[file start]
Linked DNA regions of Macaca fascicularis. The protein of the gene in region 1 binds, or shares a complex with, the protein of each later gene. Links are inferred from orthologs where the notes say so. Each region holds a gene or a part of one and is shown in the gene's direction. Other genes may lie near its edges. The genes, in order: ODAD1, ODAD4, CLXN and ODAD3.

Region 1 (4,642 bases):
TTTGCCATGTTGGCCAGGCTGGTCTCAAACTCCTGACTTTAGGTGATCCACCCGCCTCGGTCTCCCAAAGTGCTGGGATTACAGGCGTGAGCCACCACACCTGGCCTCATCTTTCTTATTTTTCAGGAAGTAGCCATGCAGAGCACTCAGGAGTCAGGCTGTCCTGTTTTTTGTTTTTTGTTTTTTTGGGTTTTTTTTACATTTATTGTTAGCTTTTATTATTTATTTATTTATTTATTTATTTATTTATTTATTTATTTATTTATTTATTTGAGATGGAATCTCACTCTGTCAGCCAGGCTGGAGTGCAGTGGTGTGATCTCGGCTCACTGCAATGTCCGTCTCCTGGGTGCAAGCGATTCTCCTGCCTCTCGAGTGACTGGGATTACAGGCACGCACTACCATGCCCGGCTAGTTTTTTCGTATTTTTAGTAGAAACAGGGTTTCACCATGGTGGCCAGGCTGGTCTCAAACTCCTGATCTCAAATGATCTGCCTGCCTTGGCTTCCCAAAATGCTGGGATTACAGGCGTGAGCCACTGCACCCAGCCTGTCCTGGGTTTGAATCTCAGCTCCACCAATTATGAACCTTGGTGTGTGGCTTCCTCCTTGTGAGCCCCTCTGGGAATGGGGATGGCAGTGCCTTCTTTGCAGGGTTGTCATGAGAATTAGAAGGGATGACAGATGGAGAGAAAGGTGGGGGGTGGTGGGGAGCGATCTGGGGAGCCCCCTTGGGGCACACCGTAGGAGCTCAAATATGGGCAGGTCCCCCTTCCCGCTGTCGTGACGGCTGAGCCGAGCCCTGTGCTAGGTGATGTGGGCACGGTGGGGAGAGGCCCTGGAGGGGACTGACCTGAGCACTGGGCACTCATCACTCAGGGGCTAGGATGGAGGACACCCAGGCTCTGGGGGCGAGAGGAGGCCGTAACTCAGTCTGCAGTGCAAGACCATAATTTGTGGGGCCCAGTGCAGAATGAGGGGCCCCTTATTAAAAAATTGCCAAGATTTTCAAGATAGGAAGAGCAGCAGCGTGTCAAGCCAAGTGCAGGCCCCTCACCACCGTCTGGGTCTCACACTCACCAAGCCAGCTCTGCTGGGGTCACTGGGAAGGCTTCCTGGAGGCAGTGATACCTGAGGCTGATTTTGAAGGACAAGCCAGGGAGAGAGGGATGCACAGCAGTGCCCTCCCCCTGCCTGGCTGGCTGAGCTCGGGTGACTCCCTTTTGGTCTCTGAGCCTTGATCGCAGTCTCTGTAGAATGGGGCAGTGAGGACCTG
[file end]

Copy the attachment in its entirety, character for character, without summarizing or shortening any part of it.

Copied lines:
Linked DNA regions of Macaca fascicularis. The protein of the gene in region 1 binds, or shares a complex with, the protein of each later gene. Links are inferred from orthologs where the notes say so. Each region holds a gene or a part of one and is shown in the gene's direction. Other genes may lie near its edges. The genes, in order: ODAD1, ODAD4, CLXN and ODAD3.

Region 1 (4,642 bases):
TTTGCCATGTTGGCCAGGCTGGTCTCAAACTCCTGACTTTAGGTGATCCACCCGCCTCGGTCTCCCAAAGTGCTGGGATTACAGGCGTGAGCCACCACACCTGGCCTCATCTTTCTTATTTTTCAGGAAGTAGCCATGCAGAGCACTCAGGAGTCAGGCTGTCCTGTTTTTTGTTTTTTGTTTTTTTGGGTTTTTTTTACATTTATTGTTAGCTTTTATTATTTATTTATTTATTTATTTATTTATTTATTTATTTATTTATTTATTTATTTGAGATGGAATCTCACTCTGTCAGCCAGGCTGGAGTGCAGTGGTGTGATCTCGGCTCACTGCAATGTCCGTCTCCTGGGTGCAAGCGATTCTCCTGCCTCTCGAGTGACTGGGATTACAGGCACGCACTACCATGCCCGGCTAGTTTTTTCGTATTTTTAGTAGAAACAGGGTTTCACCATGGTGGCCAGGCTGGTCTCAAACTCCTGATCTCAAATGATCTGCCTGCCTTGGCTTCCCAAAATGCTGGGATTACAGGCGTGAGCCACTGCACCCAGCCTGTCCTGGGTTTGAATCTCAGCTCCACCAATTATGAACCTTGGTGTGTGGCTTCCTCCTTGTGAGCCCCTCTGGGAATGGGGATGGCAGTGCCTTCTTTGCAGGGTTGTCATGAGAATTAGAAGGGATGACAGATGGAGAGAAAGGTGGGGGGTGGTGGGGAGCGATCTGGGGAGCCCCCTTGGGGCACACCGTAGGAGCTCAAATATGGGCAGGTCCCCCTTCCCGCTGTCGTGACGGCTGAGCCGAGCCCTGTGCTAGGTGATGTGGGCACGGTGGGGAGAGGCCCTGGAGGGGACTGACCTGAGCACTGGGCACTCATCACTCAGGGGCTAGGATGGAGGACACCCAGGCTCTGGGGGCGAGAGGAGGCCGTAACTCAGTCTGCAGTGCAAGACCATAATTTGTGGGGCCCAGTGCAGAATGAGGGGCCCCTTATTAAAAAATTGCCAAGATTTTCAAGATAGGAAGAGCAGCAGCGTGTCAAGCCAAGTGCAGGCCCCTCACCACCGTCTGGGTCTCACACTCACCAAGCCAGCTCTGCTGGGGTCACTGGGAAGGCTTCCTGGAGGCAGTGATACCTGAGGCTGATTTTGAAGGACAAGCCAGGGAGAGAGGGATGCACAGCAGTGCCCTCCCCCTGCCTGGCTGGCTGAGCTCGGGTGACTCCCTTTTGGTCTCTGAGCCTTGATCGCAGTCTCTGTAGAATGGGGCAGTGAGGACCTG